I second this, doing my old HIIT method didn't help nearly as much as the revised version vyperman advised for me. I've already lost poundage since then, and the slight fat loss around my stomach and in my face is actually noticeable. Very cool, many thanks :)

 What is the routine you do now?

Original Post by danaofdoom:

I don't know if this is the best way to do it, but yesterday I did intervals (I would probably call them moderate intensity and not high intensity. I'm just not able to do true HIIT yet) with lap swimming. 25 yds as fast and hard as I can go, and then 25 to 50 yds (depending on how quickly I felt recovered enough to "sprint" again) at a slower pace. I did it for 30 min and logged it as 15 min vigorous effort and 15 min moderate effort. I plan on buying a hrm in the next few weeks though, so if I figure out this mystery I will definately tell you!

However, as vyperman said, its more about how many calories you are burning after. I can definately say that ever since friday when I started doing these swimming intervals, my heart rate has felt elevated and I've lost weight despite eating more than usual. I know seeing the actual calories burned can be motivating, but I would bet that its safe to say that as long as you keep up with what you're doing you'll be making progress.

Good luck!

(Edited to Add) btw, vyperman, thanks for convincing me to try interval training its really helping. Hopefully I'll be able to work my way up to true HIIT soon.

No problem Dana.

I am happy to hear that it is working for you. The only thing you have to remember is not to overdo it. One problem I have run into with people new to HIIT, is that they end up wanting to do it every time they do cardio, or at the very least more than 3x per week. Any type of interval training whether it is regular or HIIT should only be done at the most 3x per week and with at least 48 hours in between sessions since it is more taxing on the body. Once again though, it is great to hear that it is working for you. :)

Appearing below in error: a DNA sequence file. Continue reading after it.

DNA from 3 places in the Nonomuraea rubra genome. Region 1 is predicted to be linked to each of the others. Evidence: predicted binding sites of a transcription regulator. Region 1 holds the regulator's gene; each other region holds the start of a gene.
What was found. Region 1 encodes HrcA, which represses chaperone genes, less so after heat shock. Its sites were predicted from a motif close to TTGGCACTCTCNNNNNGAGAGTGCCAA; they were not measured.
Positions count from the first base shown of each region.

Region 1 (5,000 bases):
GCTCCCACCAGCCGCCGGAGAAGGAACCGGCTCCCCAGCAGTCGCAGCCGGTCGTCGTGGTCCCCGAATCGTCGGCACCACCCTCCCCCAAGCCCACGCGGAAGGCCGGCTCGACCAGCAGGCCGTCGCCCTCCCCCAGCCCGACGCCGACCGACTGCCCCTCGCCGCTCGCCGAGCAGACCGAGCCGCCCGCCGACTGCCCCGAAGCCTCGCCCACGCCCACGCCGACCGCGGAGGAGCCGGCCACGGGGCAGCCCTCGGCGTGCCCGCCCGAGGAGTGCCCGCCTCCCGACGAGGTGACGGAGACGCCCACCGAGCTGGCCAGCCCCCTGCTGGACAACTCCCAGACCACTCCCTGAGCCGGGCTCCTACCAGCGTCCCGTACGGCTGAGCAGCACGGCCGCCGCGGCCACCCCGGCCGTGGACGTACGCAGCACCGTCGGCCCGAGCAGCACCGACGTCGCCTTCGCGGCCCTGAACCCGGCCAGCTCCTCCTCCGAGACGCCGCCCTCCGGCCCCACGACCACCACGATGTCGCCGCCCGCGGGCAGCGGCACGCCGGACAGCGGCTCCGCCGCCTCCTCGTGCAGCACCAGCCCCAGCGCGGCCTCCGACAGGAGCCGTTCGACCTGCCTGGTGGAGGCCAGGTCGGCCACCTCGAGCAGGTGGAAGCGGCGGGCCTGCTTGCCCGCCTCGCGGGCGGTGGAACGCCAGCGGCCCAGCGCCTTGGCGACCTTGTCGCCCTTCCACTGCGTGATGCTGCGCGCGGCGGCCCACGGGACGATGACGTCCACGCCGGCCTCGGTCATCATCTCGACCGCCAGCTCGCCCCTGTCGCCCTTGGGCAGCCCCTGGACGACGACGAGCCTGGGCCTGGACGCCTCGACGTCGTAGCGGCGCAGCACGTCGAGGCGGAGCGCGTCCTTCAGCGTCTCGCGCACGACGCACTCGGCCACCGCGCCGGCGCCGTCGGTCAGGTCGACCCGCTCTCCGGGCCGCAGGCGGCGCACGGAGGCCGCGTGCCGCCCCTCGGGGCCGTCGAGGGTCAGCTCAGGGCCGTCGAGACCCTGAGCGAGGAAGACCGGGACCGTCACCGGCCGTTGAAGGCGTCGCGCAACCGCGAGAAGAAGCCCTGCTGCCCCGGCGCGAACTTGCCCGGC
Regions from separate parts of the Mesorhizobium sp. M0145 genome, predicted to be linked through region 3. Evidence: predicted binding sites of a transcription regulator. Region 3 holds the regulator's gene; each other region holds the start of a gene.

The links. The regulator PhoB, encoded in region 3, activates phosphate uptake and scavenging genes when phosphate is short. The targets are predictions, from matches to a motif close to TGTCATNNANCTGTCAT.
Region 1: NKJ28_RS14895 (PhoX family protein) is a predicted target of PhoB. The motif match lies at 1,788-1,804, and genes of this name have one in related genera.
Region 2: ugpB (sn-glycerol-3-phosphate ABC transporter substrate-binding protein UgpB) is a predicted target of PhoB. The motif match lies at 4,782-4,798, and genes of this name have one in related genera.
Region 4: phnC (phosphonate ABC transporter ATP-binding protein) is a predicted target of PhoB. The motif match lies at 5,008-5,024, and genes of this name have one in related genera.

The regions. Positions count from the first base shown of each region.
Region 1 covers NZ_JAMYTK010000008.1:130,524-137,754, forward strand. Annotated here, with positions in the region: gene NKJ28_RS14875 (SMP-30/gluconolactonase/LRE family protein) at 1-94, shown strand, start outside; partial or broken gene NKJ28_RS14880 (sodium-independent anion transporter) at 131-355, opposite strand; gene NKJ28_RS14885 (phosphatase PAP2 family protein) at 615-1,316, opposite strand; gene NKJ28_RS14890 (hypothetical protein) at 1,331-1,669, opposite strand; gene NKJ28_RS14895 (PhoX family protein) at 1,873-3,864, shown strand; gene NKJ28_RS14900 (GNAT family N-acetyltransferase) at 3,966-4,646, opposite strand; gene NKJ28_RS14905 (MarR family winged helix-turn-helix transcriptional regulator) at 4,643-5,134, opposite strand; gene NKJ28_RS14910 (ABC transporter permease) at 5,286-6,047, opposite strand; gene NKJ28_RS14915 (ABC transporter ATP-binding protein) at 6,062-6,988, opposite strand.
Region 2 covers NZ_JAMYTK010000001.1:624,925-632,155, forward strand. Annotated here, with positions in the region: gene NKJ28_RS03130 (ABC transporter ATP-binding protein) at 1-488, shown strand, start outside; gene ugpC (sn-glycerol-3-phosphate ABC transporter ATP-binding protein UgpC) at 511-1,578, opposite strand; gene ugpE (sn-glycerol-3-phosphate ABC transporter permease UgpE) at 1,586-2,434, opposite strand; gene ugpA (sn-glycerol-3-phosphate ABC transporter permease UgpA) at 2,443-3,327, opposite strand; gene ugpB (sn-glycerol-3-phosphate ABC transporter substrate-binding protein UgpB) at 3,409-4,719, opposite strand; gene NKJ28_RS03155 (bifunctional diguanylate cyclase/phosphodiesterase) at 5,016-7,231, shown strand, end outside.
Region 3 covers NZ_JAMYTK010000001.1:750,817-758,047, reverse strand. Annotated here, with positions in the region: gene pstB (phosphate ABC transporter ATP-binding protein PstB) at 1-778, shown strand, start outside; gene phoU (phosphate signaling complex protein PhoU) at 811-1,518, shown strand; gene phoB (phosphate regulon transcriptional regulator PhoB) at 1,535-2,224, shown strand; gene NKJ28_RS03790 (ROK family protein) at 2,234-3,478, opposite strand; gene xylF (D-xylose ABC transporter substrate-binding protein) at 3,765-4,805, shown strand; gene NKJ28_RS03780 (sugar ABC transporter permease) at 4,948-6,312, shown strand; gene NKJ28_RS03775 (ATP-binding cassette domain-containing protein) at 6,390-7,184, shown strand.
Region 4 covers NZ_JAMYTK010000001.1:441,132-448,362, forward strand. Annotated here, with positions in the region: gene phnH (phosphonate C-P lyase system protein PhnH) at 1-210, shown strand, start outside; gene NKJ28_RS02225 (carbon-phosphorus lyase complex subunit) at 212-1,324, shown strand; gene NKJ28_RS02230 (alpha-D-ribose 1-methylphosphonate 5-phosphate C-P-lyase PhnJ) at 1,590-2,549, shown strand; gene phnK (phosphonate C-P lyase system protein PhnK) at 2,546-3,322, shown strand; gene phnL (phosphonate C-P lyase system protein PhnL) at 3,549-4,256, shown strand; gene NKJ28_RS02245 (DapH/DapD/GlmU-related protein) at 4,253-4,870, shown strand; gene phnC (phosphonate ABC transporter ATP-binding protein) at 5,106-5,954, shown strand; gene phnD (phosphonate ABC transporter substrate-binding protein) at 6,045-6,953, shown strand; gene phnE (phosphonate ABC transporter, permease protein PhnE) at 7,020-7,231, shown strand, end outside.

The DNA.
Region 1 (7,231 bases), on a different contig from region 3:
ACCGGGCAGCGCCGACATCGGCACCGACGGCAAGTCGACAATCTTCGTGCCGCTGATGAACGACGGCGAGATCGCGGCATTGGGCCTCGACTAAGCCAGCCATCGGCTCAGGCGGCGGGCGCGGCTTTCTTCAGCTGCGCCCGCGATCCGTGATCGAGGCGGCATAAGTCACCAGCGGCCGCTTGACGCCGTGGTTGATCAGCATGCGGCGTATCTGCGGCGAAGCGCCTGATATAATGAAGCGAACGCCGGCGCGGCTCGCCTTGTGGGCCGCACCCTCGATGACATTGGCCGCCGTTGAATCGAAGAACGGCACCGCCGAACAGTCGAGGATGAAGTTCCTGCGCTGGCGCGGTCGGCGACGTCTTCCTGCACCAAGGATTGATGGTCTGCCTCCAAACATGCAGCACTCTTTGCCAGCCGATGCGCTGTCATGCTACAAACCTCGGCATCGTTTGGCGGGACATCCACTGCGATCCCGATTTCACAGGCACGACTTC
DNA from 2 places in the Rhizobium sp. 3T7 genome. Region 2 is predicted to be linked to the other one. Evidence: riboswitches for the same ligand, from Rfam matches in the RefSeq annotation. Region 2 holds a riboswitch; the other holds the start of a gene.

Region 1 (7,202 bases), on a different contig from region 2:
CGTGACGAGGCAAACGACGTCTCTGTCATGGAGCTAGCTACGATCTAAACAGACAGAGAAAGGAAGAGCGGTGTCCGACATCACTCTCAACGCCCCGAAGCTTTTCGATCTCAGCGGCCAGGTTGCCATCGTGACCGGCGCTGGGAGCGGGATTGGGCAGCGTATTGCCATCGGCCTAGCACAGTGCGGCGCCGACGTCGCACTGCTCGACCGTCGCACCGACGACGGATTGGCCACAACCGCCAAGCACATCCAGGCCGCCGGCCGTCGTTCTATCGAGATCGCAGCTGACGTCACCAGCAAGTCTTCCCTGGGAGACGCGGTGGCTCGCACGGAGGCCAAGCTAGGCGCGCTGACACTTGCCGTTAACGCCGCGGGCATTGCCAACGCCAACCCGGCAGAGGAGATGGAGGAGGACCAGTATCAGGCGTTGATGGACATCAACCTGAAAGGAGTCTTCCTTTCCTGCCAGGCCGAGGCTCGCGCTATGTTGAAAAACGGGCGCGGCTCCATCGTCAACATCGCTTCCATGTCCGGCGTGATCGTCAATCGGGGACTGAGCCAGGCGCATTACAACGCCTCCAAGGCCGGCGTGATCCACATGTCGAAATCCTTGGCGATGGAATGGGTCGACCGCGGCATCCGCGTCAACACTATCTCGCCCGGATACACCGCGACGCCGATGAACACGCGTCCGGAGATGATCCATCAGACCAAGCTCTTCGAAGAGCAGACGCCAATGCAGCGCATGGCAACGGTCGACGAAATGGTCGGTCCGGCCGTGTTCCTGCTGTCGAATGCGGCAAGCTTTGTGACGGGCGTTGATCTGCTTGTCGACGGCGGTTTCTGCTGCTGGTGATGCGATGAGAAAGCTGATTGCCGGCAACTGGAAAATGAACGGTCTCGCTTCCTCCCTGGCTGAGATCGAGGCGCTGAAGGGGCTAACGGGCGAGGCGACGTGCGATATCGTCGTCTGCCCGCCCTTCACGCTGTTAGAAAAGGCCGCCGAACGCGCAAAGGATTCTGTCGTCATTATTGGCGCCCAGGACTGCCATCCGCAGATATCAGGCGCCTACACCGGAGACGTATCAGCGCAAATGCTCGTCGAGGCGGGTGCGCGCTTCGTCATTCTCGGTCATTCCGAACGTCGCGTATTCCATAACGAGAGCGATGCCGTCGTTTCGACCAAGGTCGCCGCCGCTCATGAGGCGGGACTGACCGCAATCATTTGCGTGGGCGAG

By the way, I really liked hearing your experience with it in the pool. The two ways I haven't tried HIIT yet are with a heavy bag and in the pool.

Original Post by beijingbelle:

I second this, doing my old HIIT method didn't help nearly as much as the revised version vyperman advised for me. I've already lost poundage since then, and the slight fat loss around my stomach and in my face is actually noticeable. Very cool, many thanks :)

 Very cool to hear! I am happy that it is working out for you.

Just make sure to change your interval scheme when a 1:3 starts to get too easy for you. If you do HIIT consistently 2-3 times per week, a 1:3 will start to get easier in a month or two. Then start doing a 1:2. However, one thing I have noticed with HIIT is that all methods aren't created equal in terms of the exercise you use to do it with. For example, you could use an elliptical and get to 20 minutes of intervals with a 1:2 work/rest ratio. Then you move over to something else like running sprints, a jump rope, a body weight circuit, etc and you will feel like it is the first time you have done HIIT.

Original Post by tikiremy:

 Okay, that was helpful. I heard about the whole afterburn, and I did this HIIT on the same day I lifted weights...as a poster suggested...maybe it was you vyperman.

The 20:20 version looks really hard for me right now. I did 15:45 and I could only go 4 cycles! It was tough! I warmed up for 5 minutes, did the cycles for 4 minutes, and cooled down for 5 minutes. Then I walked a couple laps and did it over again (warmup, cycle, cool down).

I was just wondering how to log it because I did it on a track, and CC's highest running estimate is like 10mph, and I was going way faster than that. I calculated I was going a little less than 13mph on my sprint (based off of distance/time), and maybe 4.3 mph on the jog. I just logged the 6.5mph running twice to account for going twice as fast?

But is there any way to know how many extra calories we burn throughout the day based on this? I'm just curious.